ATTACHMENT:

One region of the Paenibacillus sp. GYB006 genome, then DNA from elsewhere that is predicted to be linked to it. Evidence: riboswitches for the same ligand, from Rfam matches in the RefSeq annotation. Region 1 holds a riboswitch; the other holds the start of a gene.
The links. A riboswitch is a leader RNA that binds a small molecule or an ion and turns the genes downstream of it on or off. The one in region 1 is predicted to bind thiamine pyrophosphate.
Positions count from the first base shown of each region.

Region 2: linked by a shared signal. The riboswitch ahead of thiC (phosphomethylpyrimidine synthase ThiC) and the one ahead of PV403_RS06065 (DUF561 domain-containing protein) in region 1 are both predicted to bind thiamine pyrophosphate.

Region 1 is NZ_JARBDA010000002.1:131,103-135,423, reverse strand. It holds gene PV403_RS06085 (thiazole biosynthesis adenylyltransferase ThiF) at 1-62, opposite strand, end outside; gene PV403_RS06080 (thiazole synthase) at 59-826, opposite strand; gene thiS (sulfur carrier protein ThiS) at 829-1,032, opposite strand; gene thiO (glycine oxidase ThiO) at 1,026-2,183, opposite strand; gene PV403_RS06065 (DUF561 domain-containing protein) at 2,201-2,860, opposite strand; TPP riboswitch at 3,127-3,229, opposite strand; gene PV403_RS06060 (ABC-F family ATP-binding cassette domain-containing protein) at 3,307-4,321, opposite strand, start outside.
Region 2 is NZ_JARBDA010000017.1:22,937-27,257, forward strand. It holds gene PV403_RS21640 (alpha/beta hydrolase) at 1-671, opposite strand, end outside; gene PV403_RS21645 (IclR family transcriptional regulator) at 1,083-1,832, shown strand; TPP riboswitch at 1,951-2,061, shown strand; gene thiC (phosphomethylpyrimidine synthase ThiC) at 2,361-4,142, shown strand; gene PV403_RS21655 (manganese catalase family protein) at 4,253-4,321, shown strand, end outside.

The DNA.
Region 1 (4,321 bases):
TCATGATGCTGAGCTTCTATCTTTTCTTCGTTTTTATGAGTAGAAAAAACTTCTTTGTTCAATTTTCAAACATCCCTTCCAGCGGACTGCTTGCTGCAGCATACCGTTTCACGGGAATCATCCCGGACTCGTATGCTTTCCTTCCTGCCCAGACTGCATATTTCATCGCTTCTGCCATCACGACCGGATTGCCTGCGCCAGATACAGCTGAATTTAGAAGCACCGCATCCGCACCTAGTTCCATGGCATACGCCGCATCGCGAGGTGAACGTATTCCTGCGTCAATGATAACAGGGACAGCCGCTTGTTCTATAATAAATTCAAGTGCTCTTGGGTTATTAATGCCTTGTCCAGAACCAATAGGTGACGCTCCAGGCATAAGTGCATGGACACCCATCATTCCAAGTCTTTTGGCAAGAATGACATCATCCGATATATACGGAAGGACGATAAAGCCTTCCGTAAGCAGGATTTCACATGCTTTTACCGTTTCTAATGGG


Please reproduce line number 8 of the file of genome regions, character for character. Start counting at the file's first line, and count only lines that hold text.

Region 1 (4,321 bases):